- Side lighting: This adds more shadow and depth to you or your subject. The subject is placed with the light on either side, not necessarily at a 90 degree angle. It can be any angle that gives you the flattering look you are going for. It’s up to you what works best. Move the light, or subject around and just watch how the light falls on the face. You can see what looks best. Everyone has a “good side” and “bad side.” Side lighting is one of the best ways to figure this out. Broad lighting and short lighting are common light terms for side lighting. Broad light tends to widen the face and doesn’t necessarily make for a flattering look. It’s generally not recommended for woman. This is achieved when the brighter side of the face is closer to the camera. Short lighting on the other hand tends to narrow the face. This puts more shadow on the part of the face that is closer to the camera.
- Back lighting: This one is the most difficult type of lighting to work with. But, once you understand it, it’s my favorite type of light! This is when the light source is placed behind you or your subject. When you use backlighting, you’ll need a light modifier of some kind, or you’ll need to understand manual mode and how to adjust for this. This light gives your subject a nice glow. You don’t need to spend a lot of money on fancy equipment to bounce light back on your subject. My favorite quick tip is white poster board! It’s inexpensive and you can find it just about anywhere. You can use it in so many ways to bounce light back on your subject. You should always aim for a catch light in the eyes. A catch light is the bright highlight in the subject’s eyes. Even when it’s overcast outside, you still want to face your subject toward the light to achieve this catch light.
Ways to modify the light to make it more flattering.
- When taking pictures or video outside, consider nature as the way to modify light. The sun is a huge, harsh light source. Most photographers refuse to take clients during the middle of the day. However, wedding photographers often don’t have this luxury. Yes, ideally you do you to have your session during the early morning or late evening hours. When the sun is lower to the horizon, it’s naturally filtered and just creates more flattering light. Sometimes you don’t have that convenience and you have to make do. The clouds are a great modifier! Cloudy days naturally diffuse the sun and help create soft, even lighting. Also, trees and buildings create open shade. What that means is a shady spot, but with access to the sun as fill light, or light filling in the subject to expose it properly.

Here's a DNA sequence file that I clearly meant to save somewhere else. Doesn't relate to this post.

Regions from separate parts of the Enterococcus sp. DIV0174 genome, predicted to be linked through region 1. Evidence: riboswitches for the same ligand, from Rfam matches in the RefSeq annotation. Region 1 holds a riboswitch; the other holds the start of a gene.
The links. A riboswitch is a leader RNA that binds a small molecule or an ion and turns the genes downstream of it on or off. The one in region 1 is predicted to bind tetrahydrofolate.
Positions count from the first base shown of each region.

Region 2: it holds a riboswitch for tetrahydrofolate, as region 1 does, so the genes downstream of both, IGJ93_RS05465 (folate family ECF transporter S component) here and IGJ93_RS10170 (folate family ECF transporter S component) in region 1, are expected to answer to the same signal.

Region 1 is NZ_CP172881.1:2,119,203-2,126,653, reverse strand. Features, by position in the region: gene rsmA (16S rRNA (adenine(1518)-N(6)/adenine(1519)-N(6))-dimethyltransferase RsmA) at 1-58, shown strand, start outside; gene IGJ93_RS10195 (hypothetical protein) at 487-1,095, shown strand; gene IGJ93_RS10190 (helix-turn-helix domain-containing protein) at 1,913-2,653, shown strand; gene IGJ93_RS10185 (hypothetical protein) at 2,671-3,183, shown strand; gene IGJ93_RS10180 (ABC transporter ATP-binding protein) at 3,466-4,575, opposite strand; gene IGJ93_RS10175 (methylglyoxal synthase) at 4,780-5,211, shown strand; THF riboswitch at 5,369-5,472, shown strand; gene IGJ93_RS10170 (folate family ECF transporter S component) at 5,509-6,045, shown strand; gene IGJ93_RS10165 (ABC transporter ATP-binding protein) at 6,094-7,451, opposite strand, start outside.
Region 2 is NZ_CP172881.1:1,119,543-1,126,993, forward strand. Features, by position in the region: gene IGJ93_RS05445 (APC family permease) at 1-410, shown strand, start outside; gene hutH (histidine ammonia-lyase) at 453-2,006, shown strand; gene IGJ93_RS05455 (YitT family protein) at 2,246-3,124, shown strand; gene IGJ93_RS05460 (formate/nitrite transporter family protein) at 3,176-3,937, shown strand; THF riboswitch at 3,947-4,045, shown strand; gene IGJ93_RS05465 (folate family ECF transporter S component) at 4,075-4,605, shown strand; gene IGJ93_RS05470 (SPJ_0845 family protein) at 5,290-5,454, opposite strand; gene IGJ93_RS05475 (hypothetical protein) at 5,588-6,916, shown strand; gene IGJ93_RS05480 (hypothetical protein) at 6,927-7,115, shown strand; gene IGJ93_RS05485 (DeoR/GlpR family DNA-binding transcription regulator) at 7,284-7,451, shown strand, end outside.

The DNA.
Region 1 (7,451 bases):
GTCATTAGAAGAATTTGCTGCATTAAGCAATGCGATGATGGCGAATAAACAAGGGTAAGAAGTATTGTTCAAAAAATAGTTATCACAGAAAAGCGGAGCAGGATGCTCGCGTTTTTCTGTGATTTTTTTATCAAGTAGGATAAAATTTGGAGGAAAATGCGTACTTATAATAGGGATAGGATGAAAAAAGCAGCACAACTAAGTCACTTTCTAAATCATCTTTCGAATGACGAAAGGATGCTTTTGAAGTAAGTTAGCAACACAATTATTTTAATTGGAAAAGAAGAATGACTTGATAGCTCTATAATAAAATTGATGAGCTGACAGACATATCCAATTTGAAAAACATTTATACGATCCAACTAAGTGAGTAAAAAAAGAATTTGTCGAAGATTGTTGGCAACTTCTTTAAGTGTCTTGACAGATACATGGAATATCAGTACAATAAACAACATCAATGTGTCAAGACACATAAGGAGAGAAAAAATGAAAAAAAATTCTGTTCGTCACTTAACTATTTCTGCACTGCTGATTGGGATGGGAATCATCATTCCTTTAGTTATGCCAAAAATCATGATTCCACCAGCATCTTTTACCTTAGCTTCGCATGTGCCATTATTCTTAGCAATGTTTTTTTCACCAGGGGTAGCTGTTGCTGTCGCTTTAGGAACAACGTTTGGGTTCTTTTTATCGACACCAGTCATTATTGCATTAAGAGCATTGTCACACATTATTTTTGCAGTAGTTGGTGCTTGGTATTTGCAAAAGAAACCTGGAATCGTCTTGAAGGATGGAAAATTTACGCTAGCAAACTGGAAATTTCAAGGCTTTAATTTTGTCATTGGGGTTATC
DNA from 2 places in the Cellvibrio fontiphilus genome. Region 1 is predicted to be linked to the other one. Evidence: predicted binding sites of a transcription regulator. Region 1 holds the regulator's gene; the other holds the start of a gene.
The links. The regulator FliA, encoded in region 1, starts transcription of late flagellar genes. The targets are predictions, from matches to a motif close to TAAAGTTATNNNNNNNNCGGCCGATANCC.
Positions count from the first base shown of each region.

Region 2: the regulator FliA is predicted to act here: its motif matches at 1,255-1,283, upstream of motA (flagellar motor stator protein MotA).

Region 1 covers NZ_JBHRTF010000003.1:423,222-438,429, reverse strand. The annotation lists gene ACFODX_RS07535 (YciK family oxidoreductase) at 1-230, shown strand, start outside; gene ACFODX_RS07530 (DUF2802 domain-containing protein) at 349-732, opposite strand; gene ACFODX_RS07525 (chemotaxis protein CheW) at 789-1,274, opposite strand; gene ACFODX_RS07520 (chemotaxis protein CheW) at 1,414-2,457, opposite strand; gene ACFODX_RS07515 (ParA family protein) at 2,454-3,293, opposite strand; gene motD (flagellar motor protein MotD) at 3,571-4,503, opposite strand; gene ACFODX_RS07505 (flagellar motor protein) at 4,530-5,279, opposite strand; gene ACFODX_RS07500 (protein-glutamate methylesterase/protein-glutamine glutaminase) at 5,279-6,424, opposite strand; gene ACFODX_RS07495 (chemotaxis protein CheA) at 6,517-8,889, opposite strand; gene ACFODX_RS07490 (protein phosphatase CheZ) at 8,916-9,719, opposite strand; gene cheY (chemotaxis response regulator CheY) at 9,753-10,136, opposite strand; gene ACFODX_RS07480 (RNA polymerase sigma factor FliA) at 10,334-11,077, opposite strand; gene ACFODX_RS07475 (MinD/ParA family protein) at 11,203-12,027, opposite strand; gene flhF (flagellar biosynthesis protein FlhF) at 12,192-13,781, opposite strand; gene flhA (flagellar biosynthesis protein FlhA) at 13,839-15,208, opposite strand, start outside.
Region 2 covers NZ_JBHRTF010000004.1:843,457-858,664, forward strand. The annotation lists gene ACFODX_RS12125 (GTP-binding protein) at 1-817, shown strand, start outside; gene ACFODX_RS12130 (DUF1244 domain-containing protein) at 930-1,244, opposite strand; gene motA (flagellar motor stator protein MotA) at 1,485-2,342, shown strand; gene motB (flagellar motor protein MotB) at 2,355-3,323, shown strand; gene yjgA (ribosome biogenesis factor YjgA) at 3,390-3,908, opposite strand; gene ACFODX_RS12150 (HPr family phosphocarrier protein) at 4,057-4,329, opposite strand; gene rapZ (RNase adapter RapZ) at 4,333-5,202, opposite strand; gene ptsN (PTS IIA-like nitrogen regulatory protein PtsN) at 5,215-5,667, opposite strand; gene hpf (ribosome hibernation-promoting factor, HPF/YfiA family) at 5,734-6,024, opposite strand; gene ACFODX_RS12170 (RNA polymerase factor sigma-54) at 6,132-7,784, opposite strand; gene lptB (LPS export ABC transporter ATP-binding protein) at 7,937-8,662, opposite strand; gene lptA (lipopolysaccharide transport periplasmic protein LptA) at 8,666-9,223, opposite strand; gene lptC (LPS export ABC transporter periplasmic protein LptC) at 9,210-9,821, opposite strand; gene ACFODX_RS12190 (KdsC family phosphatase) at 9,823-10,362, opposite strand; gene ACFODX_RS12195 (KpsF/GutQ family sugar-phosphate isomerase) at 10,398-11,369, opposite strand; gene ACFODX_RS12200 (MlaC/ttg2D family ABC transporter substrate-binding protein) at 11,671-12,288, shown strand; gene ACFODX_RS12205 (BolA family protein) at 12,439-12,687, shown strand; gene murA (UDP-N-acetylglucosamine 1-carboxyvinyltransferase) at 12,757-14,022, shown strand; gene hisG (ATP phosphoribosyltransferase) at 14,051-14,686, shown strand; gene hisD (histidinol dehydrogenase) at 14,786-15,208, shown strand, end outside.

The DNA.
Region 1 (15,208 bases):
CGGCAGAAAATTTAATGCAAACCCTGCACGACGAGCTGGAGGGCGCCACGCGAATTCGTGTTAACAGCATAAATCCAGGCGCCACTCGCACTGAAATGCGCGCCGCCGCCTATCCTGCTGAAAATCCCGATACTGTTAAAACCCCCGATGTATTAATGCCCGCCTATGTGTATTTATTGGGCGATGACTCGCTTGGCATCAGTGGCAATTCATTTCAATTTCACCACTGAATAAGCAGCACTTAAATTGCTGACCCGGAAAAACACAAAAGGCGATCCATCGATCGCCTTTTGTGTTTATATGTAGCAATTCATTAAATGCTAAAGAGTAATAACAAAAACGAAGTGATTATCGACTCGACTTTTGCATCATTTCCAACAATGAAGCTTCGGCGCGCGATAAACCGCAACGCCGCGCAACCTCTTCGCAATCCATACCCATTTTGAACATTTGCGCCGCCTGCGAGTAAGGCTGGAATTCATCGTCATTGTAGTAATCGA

- When you are working inside, a wall is a great modifier. You can bounce light off white or light colored walls to soften your light source. If you watched my video above, you even saw me use a white pillow to modify light when I was backlit. This is your time to get creative. Anything white or light colored makes a great modifier. I have used poster board, walls, soft boxes and even shoot through umbrellas.
- Another way to modify light is to move the subject to another position closer or farther from the light source. The closer the light is the softer it becomes. If you move the light farther away, it can be more direct or harsh. Depending on the look you are going for, you can easily play around with this as well.
I hope these photography lighting basics have helped you to understand light a little better. Once you understand light, you can make just about anything magical. Please let me know if you have any questions or need anything explained better. I’m here to help.
Since I published this story, I have been interviewed a few times. I wanted to share this interview with Ad Meliora Coaching in case you find it helpful.